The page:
Air pollutant emissions from the oil and gas industry

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The oil and gas sector is an important contributor to air pollutant emissions. Air pollutants are responsible for the formation of fine particulate matter (PM2.5), ozone (O3), smog and acid rain. They also adversely affect human health and the economy. Most emissions from the oil and gas sector come from activities such as exploration, drilling, production and field processing.

Key results

  • In 2015, the oil and gas industry was a major contributor to total national emissions of volatile organic compounds (VOCs) (37%), sulphur oxides (SOX) (22%), nitrogen oxides (NOX) (25%) and carbon monoxide (CO) (10%).
  • Emissions from the oil and gas industry mostly come from upstream activities (exploration, drilling, production and field processing). Downstream activities (refining, storage and distribution) made up no more than a fifth of air pollutant emissions from the oil and gas industry in 2015.
  • The oil and gas industry is also a source of emissions of PM2.5 and ammonia (NH3). However, in 2015, it made up less than 1% of the total emissions of these pollutants.

Contribution of the oil and gas industry to national air pollutant emissions, Canada, 2015

Stacked column chart showing the contribution of the oil and gas industry to national air pollutant emissions. Long description below.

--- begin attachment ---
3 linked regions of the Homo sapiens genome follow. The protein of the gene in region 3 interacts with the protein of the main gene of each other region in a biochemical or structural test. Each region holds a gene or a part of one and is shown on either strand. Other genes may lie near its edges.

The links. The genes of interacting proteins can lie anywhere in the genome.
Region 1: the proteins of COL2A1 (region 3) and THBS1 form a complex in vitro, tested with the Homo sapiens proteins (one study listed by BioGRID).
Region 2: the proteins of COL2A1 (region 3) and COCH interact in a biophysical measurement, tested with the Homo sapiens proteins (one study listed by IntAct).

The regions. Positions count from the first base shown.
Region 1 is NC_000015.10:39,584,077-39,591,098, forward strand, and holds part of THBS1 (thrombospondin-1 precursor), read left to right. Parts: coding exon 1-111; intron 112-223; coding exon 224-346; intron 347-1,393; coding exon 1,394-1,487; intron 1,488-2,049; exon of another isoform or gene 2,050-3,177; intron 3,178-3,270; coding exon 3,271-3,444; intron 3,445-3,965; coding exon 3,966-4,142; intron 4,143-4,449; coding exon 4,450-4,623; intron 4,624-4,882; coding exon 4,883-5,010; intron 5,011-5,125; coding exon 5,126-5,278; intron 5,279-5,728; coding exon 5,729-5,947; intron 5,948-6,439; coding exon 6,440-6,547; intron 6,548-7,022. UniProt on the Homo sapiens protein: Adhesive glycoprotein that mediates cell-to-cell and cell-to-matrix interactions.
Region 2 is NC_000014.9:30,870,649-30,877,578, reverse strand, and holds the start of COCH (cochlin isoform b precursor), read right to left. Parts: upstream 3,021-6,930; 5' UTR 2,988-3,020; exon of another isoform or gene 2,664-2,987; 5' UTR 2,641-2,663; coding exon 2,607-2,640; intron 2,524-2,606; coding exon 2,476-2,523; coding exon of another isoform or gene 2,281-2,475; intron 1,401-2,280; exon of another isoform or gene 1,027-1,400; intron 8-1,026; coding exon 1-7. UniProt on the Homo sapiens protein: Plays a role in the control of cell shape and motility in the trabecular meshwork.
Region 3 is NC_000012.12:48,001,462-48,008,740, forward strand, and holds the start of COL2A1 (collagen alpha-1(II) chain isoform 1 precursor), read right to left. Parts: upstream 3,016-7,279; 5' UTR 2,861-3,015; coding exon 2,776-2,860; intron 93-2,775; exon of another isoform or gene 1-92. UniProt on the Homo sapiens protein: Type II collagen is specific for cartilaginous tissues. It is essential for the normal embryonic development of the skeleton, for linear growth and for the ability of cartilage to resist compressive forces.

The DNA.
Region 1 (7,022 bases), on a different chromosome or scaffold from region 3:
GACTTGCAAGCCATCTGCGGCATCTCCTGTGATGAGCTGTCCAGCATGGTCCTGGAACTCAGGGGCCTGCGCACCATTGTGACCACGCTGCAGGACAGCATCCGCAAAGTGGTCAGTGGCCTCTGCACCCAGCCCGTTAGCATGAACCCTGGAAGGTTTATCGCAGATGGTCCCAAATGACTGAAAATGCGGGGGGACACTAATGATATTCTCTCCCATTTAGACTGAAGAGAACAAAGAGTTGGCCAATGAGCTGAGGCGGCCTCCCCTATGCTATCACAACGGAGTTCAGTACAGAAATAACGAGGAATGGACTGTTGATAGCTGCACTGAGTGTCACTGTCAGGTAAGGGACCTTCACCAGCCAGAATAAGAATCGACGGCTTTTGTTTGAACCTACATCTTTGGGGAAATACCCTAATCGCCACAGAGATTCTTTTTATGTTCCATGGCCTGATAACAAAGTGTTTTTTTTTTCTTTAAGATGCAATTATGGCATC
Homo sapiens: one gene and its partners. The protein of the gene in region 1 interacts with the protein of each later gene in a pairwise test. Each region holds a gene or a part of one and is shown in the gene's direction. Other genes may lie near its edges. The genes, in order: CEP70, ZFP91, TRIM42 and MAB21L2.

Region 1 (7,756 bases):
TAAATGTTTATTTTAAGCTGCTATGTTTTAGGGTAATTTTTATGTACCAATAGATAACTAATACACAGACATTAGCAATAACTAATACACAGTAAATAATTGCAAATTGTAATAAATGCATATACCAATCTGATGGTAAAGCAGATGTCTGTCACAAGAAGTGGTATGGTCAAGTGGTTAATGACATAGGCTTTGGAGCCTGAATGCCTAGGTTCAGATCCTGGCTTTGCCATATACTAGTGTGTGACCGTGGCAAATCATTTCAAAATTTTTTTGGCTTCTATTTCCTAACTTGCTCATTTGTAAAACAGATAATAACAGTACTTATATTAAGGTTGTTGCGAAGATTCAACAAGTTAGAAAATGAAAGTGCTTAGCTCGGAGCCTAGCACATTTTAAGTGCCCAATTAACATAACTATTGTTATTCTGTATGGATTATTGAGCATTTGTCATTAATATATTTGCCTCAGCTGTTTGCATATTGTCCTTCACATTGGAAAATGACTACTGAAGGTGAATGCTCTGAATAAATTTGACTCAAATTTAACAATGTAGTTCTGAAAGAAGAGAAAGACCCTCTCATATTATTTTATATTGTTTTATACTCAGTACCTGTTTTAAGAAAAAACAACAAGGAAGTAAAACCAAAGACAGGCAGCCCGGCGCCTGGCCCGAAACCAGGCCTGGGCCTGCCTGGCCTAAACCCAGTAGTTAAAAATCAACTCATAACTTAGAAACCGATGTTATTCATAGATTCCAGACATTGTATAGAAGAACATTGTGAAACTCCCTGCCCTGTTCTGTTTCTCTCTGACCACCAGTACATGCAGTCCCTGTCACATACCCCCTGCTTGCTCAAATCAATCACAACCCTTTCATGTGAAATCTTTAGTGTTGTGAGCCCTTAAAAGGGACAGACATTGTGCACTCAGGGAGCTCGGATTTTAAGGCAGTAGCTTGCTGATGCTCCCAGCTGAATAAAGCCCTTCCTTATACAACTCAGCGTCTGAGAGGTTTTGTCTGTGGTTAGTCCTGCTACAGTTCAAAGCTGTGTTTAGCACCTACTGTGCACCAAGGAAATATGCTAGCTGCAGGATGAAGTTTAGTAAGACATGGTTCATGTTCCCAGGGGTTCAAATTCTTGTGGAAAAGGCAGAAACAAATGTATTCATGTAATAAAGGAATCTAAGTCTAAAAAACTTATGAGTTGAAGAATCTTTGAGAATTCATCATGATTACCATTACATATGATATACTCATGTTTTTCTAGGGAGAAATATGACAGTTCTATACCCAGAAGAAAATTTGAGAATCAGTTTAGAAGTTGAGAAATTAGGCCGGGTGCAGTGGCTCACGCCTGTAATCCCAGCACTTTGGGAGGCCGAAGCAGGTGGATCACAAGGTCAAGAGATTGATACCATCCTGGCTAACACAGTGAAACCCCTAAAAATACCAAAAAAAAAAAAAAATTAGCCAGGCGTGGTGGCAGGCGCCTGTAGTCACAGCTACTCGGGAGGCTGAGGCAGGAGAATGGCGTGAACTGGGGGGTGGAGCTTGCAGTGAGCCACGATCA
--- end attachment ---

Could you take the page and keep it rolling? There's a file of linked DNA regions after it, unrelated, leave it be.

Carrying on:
Long description

The stacked column chart shows the contribution in percent of the oil and gas industry to total national emissions of volatile organic compounds, sulphur oxides, nitrogen oxides and carbon monoxide in 2015 in Canada for upstream and downstream oil and gas activities.

Data for this chart
Contribution of the oil and gas industry to national air pollutant emissions, Canada, 2015
Activity typeVolatile organic com-pounds (percentage of national emissions)Sulphur oxides (percentage of national emissions)Nitrogen oxides (percentage of national emissions)Carbon monoxide (percentage of national emissions)Fine particulate matter (percentage of national emissions)Ammonia (percentage of national emissions)
Upstream oil and gas35.917.922.69.00.50.4
Downstream oil and gas1.44.32.00.60.1<0.1
Emissions of air pollutants from the oil and gas industry, Canada, 2015
Activity typeVolatile organic com-pounds (kilotonnes)Sulphur oxides (kilotonnes)Nitrogen oxides (kilotonnes)Carbon monoxide (kilotonnes)Fine particulate matter (kilotonnes)Ammonia (kilotonnes)
Upstream oil and gas66818942950692
Downstream oil and gas254539342< 1

Download data file (Excel/CSV; 1.05 KB)

How this indicator was calculated

Note: Fine particulate matter and ammonia are not shown in the chart due to their low share (≤ 1%) of total emissions in 2015.
Source: Environment and Climate Change Canada (2017) Air Pollutant Emission Inventory.

More information

In 2015, the oil and gas industry was the sector contributing the most to total national emissions of VOCs. It was also the second-largest contributor to emissions of NOX and the third-largest contributor to emissions of SOX and CO.

Changes in emissions from the oil and gas industry

Key results